Richard Kulawiec pointed us to the news that got a lot of attention last week concerning how the CIA had recalled its chief in Pakistan back to the US after his name was outed in a lawsuit. The lawsuit was filed by a guy who blames the CIA for his relatives being killed in a drone attack. Apparently, two Pakistani journalists gave him the name of the CIA chief, and the guy included it in his lawsuit, leading to the recall. While the American press is not reporting the guy’s name, it’s widely available in foreign coverage.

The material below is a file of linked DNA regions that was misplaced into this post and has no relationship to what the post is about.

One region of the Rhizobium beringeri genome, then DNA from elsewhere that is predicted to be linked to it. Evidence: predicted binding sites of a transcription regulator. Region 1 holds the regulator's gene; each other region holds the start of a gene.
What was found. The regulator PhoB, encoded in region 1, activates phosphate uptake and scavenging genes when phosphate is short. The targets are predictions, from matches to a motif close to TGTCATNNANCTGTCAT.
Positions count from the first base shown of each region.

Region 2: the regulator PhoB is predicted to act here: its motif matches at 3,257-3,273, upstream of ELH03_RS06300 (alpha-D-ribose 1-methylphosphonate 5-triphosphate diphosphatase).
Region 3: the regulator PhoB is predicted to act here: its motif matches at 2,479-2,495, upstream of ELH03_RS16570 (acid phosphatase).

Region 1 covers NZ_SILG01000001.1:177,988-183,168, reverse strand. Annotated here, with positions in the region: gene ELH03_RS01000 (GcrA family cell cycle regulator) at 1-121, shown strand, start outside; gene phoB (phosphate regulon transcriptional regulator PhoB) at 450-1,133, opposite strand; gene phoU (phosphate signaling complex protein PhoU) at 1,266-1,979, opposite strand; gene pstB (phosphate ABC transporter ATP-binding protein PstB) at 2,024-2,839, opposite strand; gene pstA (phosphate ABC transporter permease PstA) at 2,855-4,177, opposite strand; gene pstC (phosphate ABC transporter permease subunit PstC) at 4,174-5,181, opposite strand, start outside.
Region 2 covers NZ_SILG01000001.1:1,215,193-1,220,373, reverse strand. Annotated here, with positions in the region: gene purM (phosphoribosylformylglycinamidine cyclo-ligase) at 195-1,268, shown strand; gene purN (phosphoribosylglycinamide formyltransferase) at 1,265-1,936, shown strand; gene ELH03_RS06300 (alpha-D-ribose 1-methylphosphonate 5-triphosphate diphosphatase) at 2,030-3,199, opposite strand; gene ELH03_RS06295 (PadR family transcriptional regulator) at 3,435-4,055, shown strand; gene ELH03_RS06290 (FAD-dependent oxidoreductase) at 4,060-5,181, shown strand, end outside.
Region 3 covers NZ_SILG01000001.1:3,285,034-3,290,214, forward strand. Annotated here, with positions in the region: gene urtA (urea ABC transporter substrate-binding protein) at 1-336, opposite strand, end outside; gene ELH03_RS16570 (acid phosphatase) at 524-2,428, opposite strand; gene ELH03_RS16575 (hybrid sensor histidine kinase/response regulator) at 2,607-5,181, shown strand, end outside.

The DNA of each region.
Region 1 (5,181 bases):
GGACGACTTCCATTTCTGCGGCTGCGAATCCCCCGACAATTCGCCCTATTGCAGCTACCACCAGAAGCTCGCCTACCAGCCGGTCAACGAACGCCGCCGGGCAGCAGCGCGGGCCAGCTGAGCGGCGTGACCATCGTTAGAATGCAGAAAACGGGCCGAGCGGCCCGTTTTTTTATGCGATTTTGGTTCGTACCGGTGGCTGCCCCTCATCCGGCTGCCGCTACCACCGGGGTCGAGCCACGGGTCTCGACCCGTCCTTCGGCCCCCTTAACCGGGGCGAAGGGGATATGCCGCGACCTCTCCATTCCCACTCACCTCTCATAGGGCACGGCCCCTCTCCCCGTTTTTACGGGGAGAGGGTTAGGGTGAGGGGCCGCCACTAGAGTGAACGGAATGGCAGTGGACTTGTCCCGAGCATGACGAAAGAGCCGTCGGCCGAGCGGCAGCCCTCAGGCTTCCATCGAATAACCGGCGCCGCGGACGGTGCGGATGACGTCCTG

That said, Richard asks a key question: given how many people have complained that Julian Assange should face trial/imprisonment/death etc. for his work with Wikileaks — which it’s been claimed, with little proof, has actually put Americans in danger — why are we not seeing the same sort of claims about the Pakistani journalists who put this CIA boss in danger? After all, the situations are similar. In both cases, these are non-Americans who had certain information, which they revealed. Except, in the case of Assange and Wikileaks, there’s actually been an ongoing effort to redact names and keep important details like that secret. That didn’t happen with the Pakistani journalists and the CIA chief. So why is one so evil, and the others mostly being ignored?